Lu and his team describe that UVA significantly upregulated OPN3 expression in keratinocytes. Previous studies have described that UVA radiation causes oxidative damage that may induce a melanin response in keratinocytes. However, they demonstrate that 3J/cm2 UVA does not generate reactive oxygen species at a certain range of doses and times, which is responsible for causing oxidative damage. Instead, UVA was found to mediate the expression of Dync1i1 and DCTN1 in keratinocytes through OPN3, which leads to melanin cap formation. The research team also found that blocked OPN3 expression interfered with Dync1i1 and DCTN1 expression induced by UVA. This suggests OPN3 needs to be functional for melanin caps to be formed and that Dync1i1 and DCTN1 function through OPN3. Alternatively, when OPN3 levels were upregulated using virus technology, Dync1i1 and DCTN1 levels also increased in the presence of UVA – confirming that OPN3 is crucial for melanin cap generation through Dync1i1 and DCTN1-related pathways.
Next, Lu and his team wanted to explore what signalling pathways are involved in the formation of the melanin caps, as he previously found that UV drives the movement of calcium stored in melanocytes.
They found that UVA caused calcium inside melanocytes to move via a receptor called transient receptor potential channels, ankyrin 1. UVA also induced the activation of a molecule called CAMKII through phosphorylation (by which a molecule called a phosphate group is added to another molecule to activate or inhibit it). However, they were unsure if the calcium signalling pathway is involved in the formation of melanin caps.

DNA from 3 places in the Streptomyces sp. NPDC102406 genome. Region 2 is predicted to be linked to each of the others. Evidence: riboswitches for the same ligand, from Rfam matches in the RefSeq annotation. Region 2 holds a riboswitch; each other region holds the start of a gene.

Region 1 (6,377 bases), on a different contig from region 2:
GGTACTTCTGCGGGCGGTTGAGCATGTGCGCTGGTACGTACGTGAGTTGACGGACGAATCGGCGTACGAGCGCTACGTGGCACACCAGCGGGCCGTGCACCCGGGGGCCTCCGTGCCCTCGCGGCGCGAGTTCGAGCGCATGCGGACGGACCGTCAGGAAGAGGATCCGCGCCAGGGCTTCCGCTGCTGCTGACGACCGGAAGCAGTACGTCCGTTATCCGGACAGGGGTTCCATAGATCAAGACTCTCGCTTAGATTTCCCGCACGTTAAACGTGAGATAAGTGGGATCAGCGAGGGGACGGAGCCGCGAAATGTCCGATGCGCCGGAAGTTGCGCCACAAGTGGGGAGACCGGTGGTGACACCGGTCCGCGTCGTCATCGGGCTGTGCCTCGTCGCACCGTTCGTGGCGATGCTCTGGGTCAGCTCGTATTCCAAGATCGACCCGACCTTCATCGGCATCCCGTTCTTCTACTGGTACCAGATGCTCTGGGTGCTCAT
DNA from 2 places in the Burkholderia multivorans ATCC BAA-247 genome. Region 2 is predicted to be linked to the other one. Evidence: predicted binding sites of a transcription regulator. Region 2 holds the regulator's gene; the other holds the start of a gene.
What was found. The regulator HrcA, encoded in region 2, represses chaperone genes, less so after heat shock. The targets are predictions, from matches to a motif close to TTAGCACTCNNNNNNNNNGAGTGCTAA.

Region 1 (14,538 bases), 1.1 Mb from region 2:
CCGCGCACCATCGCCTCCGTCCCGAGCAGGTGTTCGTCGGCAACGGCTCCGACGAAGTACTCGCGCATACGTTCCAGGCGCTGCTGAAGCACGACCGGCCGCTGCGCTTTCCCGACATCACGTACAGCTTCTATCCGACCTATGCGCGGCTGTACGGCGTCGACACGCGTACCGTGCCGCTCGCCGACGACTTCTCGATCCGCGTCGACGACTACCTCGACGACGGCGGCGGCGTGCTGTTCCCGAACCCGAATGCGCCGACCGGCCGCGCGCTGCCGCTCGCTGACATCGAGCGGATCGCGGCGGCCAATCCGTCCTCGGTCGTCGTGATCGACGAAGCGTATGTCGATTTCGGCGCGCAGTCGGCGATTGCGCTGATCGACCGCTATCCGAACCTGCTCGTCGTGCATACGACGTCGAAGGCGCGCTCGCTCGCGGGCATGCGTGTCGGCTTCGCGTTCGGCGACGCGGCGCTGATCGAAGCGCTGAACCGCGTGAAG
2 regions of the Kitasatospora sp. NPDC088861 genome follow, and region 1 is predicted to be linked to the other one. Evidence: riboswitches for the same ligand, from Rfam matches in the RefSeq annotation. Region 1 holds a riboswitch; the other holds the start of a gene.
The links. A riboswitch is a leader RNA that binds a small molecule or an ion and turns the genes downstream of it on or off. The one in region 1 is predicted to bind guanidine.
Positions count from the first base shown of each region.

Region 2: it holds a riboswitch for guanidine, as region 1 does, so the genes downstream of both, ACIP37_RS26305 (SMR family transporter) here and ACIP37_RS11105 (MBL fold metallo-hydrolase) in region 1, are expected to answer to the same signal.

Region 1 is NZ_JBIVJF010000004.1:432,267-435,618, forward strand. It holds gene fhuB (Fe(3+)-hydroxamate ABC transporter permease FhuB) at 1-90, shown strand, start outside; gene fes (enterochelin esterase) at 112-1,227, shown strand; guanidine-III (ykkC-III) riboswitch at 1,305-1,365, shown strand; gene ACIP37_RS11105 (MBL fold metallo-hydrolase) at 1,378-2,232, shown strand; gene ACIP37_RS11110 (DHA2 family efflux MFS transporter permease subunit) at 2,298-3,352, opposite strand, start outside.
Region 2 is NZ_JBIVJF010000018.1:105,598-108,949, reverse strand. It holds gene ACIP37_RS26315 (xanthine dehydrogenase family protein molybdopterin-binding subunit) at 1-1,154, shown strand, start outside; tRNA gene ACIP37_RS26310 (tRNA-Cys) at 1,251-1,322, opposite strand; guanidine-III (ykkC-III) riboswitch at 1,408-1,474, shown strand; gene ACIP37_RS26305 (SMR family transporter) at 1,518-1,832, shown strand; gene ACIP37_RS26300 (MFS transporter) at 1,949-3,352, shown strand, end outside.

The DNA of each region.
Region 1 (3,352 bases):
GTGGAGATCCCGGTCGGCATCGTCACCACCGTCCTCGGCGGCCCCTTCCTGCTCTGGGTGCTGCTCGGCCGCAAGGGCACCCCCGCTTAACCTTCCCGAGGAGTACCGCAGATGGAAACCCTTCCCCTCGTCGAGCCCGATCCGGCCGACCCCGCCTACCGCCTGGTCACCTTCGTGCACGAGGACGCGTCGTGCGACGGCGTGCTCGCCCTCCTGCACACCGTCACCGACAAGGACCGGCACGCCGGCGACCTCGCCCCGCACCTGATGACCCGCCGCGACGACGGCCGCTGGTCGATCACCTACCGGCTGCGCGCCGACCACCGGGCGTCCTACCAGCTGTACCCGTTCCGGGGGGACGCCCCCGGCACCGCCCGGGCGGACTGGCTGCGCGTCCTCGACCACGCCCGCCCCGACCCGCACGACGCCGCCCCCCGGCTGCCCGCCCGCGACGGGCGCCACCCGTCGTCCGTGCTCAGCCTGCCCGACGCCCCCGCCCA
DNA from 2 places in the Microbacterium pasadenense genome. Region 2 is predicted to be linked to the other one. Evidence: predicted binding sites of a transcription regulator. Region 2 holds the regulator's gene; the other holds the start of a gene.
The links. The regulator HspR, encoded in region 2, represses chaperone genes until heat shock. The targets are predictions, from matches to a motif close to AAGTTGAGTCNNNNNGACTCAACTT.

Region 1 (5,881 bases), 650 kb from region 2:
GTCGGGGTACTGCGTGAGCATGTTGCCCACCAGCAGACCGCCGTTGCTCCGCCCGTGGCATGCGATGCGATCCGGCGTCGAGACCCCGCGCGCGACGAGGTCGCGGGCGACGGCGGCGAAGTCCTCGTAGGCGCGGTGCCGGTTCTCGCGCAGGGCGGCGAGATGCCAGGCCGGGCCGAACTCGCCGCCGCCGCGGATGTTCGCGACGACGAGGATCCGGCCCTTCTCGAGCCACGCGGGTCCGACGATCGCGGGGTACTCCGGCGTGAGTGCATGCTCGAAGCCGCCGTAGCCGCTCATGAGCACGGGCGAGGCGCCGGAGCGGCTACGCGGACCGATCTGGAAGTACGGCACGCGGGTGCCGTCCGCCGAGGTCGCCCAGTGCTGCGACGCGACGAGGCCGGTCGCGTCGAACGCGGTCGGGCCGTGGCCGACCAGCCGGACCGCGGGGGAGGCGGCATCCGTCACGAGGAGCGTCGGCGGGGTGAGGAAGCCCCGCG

Before UVA exposure, they measured calcium levels inside (intracellular) the keratinocytes. UVA exposure increases intracellular calcium and upregulated activation of CAMKII and CREB. They found that silent OPN3 expression caused the amount of intracellular calcium to decrease in cells when exposed to UVA. Expression of calcium-related proteins was also reduced with the ceased expression of OPN3.
Fitting the pieces together
To decipher whether Dync1i1 and DCTN1 expression were mediated through calcium signalling, calcium signalling pathways were artificially blocked using a PTX substance. PTX blocks G proteins, causing calcium release via activation of a molecule called phospholipase Cβ (PLC). Researchers tested whether the expression of PLCβ was upregulated by UVA exposure. UVA was indeed seen to upregulate PLCβ, but this was not the case when the calcium signalling pathways were blocked. However, UVA exposure caused a decreased expression of PLCβ when OPN3 was inhibited, suggesting that UVA mediates the release of calcium through OPN3.The research paves the way for OPN3 as a potential therapeutic target, protecting humans against UV-related DNA damage and, ultimately, skin cancer.